Finally, appellant contends that the failure to allege in the indictment that the bird was taken after the effective date of the Act and failure to prove this as an element of the offense warranted dismissal as a matter of law. This position has been adopted by two courts more than 50 years ago. United States v. Marks, 4 F.2d 420 (S.D.Tex.1925); In re Information Under the Migratory Bird Treaty Act, 281 F. 546 (D.Mont.1922); United States v. Fuld, 262 F. 836 (D.Mont.1920). We prefer not to follow those courts.
Rather we agree with the statement in United States v. Blanket, 391 F.Supp. 15 (W.D.Okl.1975), that an indictment under the Act need not allege that the bird was taken after the effective date of the Act. Neither the statute nor the regulation so requires.3
The court in Blanket also noted that the inherent difficulty which would be encountered by the government in proving the time of the bird's taking supports the view that this is not an element of the offense. The purpose of the Act, to protect migratory birds, would be undermined if this burden were placed on the government. Blanket, supra at 19 n.1. Since appellant offered no evidence to support the proposition that the bird was taken before the Act's effective date, there is no need to review the court's refusal to give an instruction that such circumstance, if proven, would constitute a defense.
The judgment of the district court is affirmed.
Honorable Francis C. Whelan, United States District Judge for the Central District of California, sitting by designation
"APPELLANT'S ATTORNEY: And could I ask at this time for a clarification; I previously brought up my opinion as to whether or not Mr. Hamel could be impeached with reference to his prior problems
"THE COURT: Well he had a prior problem, being convicted of an illegal dealing in wildlife, and I think it would be relative as to prior acts, probably not for the purpose of impeachment of his credibility. . . . "
"THE COURT: Well, you may be correct, that scienter isn't a necessary element. . . . Now my ruling is going to be this; it may establish knowledge . . . on your client's part about what the law is, but on the other hand, just because it establishes knowledge doesn't preclude the introduction of the testimony to prove that he did it, whatever he did. You can prove that he had the conversation, because that would have perhaps some probative value as to whether he did what he is charged with, you see."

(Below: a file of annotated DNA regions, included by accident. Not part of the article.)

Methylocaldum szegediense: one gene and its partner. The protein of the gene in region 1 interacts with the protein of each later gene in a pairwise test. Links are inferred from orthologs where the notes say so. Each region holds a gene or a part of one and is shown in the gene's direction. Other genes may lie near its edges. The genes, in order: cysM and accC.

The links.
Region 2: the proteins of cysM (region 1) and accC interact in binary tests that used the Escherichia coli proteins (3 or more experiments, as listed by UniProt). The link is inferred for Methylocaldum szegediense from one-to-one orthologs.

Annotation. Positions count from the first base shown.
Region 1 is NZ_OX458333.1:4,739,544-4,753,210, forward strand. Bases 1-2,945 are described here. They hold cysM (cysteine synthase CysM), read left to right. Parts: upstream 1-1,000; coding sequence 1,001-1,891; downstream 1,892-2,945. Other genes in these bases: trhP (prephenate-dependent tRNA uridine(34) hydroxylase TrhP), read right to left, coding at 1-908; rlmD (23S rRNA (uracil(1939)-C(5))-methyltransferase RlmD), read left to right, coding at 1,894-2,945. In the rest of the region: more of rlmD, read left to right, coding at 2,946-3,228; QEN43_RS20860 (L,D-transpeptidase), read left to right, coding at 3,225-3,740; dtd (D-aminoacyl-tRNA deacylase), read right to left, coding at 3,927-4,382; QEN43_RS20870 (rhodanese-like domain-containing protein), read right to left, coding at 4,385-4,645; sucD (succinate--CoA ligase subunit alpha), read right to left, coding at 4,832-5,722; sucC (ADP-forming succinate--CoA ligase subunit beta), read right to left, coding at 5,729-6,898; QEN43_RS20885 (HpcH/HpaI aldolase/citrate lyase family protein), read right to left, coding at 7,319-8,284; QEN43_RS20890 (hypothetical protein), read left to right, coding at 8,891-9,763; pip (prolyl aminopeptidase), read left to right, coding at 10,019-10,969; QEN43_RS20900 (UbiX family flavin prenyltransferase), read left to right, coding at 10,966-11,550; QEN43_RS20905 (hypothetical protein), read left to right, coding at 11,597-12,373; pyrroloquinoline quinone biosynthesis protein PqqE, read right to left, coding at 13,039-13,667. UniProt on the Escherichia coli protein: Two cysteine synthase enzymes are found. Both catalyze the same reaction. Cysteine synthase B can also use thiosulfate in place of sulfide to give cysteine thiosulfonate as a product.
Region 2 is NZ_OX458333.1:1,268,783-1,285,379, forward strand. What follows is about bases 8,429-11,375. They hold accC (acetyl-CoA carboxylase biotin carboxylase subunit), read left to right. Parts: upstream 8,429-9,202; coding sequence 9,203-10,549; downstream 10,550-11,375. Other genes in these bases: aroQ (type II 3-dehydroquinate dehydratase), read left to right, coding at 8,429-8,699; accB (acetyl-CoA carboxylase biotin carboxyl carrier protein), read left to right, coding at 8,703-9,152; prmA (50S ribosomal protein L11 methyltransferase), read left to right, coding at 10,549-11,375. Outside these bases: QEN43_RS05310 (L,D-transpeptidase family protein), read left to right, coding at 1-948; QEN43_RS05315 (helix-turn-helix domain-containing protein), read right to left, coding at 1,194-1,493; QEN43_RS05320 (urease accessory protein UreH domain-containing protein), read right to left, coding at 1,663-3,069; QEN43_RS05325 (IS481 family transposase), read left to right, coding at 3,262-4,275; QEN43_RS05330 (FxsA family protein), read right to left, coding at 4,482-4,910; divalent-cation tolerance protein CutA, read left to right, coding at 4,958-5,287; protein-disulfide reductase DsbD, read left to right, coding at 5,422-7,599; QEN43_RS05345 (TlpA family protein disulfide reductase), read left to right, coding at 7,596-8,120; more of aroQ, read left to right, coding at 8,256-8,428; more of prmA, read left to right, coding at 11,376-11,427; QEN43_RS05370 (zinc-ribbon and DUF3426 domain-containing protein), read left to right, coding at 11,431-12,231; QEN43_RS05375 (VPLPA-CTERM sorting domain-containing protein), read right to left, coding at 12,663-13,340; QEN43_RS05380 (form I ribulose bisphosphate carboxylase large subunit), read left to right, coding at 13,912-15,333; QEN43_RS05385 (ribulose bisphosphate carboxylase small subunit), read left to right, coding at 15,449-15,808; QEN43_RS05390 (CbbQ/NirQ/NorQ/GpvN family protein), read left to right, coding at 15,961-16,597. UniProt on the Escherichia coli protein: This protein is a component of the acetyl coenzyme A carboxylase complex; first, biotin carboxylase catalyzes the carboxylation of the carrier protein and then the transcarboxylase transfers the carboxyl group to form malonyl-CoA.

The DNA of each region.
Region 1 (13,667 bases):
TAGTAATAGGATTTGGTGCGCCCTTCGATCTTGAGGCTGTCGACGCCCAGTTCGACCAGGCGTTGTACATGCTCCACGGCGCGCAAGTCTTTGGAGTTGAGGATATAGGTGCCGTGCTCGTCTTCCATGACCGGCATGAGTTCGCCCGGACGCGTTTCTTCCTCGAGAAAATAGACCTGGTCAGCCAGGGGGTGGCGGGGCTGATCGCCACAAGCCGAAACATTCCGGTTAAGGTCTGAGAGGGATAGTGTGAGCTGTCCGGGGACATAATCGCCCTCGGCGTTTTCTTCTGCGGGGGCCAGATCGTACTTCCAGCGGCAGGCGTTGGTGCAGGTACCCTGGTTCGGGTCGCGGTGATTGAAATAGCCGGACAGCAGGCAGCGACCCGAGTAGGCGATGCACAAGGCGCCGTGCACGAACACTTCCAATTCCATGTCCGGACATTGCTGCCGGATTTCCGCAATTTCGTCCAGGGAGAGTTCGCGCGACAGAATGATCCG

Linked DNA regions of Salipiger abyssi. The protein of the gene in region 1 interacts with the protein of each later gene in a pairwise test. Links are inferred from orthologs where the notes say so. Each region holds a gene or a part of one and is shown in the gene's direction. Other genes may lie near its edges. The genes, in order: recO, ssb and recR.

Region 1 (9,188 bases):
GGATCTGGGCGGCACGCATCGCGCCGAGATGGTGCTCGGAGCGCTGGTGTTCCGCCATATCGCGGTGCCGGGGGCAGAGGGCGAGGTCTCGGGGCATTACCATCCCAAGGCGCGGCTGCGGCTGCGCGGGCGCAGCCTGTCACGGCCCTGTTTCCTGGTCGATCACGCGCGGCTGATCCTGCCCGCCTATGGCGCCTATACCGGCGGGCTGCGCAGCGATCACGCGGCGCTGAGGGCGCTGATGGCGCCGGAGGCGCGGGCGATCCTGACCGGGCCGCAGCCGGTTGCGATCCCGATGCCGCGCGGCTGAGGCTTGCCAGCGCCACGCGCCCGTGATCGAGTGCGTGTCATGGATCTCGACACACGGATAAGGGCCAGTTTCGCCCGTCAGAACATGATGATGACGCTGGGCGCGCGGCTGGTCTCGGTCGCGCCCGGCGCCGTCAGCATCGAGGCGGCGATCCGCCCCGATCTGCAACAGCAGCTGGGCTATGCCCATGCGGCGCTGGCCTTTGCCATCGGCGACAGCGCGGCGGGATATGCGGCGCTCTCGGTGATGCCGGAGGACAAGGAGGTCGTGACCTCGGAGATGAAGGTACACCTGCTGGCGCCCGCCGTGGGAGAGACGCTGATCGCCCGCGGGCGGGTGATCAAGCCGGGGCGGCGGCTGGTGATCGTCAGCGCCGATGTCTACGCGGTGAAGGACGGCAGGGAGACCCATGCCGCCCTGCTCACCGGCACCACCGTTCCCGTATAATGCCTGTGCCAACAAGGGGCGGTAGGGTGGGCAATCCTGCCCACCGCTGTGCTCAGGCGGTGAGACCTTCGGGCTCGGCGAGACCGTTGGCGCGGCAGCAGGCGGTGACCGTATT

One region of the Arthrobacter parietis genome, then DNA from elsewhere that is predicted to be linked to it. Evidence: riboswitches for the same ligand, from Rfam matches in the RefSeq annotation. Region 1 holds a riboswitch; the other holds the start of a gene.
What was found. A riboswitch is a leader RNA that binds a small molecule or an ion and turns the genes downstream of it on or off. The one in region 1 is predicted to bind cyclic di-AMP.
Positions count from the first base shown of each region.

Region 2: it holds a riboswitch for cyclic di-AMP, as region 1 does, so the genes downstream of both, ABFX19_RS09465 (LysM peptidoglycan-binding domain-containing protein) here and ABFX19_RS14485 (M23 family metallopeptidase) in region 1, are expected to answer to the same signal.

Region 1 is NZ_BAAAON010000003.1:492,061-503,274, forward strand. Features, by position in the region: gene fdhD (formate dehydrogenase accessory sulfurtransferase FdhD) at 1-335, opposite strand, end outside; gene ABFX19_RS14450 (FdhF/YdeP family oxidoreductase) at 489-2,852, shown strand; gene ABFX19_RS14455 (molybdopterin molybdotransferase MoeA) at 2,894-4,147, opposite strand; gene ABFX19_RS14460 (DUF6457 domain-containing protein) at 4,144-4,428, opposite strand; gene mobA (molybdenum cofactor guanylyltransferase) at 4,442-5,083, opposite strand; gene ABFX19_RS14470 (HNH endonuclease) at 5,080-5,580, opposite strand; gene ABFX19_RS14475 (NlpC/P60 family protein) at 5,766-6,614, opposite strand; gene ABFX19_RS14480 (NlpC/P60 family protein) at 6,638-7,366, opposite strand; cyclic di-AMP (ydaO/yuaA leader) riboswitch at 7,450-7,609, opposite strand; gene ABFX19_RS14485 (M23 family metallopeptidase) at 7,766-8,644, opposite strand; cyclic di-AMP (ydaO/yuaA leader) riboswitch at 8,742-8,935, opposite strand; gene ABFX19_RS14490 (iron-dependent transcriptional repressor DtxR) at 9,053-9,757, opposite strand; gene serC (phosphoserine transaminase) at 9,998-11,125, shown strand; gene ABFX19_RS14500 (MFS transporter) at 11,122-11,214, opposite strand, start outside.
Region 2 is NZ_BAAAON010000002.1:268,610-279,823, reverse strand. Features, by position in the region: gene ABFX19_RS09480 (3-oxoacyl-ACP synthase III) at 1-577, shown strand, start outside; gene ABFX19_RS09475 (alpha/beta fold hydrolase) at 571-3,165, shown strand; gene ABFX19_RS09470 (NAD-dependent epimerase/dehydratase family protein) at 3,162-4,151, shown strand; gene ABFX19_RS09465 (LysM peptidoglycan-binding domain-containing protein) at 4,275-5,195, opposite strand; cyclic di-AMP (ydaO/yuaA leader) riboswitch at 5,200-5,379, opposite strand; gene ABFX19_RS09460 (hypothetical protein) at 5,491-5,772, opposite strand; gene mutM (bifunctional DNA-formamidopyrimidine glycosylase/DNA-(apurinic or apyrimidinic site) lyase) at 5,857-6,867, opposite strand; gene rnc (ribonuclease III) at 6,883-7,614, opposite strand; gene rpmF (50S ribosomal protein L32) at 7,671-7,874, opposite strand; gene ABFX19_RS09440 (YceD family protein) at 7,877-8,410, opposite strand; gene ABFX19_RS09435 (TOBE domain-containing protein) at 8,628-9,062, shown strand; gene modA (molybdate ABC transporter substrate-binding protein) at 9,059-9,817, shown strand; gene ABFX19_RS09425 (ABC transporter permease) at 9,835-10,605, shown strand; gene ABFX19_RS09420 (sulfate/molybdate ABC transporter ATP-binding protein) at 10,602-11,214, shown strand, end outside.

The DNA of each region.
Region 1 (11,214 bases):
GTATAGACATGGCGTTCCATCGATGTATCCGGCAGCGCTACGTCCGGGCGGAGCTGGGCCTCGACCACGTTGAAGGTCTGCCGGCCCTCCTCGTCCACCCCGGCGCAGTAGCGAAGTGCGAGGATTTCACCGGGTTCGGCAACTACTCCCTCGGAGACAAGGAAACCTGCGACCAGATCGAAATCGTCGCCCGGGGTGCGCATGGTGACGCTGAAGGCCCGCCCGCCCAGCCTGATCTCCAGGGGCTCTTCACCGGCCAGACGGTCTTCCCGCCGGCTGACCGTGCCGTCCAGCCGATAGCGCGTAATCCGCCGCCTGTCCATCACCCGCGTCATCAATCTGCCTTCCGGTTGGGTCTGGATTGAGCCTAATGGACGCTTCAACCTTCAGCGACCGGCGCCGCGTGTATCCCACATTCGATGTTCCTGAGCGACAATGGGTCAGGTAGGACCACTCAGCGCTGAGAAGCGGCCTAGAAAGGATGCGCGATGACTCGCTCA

In March of 1972, the snowy owl was added to the Act's protected species list. 50 C.F.R. 10.13. Title 50, § 21-2 of the Code of Federal Regulations provides that:
"(a) migratory birds, their parts, nests or eggs lawfully acquired prior to the effective date of Federal protection under the Migratory Bird Treaty Act (16 U.S.C. §§ 703-711) may be possessed or transported without a Federal permit, but may not be imported, exported, purchased, sold, bartered or offered for purchase, sale, trade, or barter, and all such shipments of such birds must be marked. . . ."
The Act provides:
"Taking, killing, or possessing migratory birds unlawful.
"Unless and except as permitted by regulations made as hereinafter provided in sections 703 to 711 of this title, it shall be unlawful at any time, by any means or in any manner, to pursue, hunt, take, capture, kill, attempt to take, capture, or kill, possess, offer for sale, sell, offer to barter, barter, offer to purchase, purchase, deliver for shipment, ship, export, import, cause to be shipped, exported, or imported, deliver for transportation, transport or cause to be transported, carry or cause to be carried, or receive for shipment, transportation, carriage, or export, any migratory bird, any part, nest, or egg of any such bird, . . . ."
(Emphasis added.) 16 U.S.C. § 703.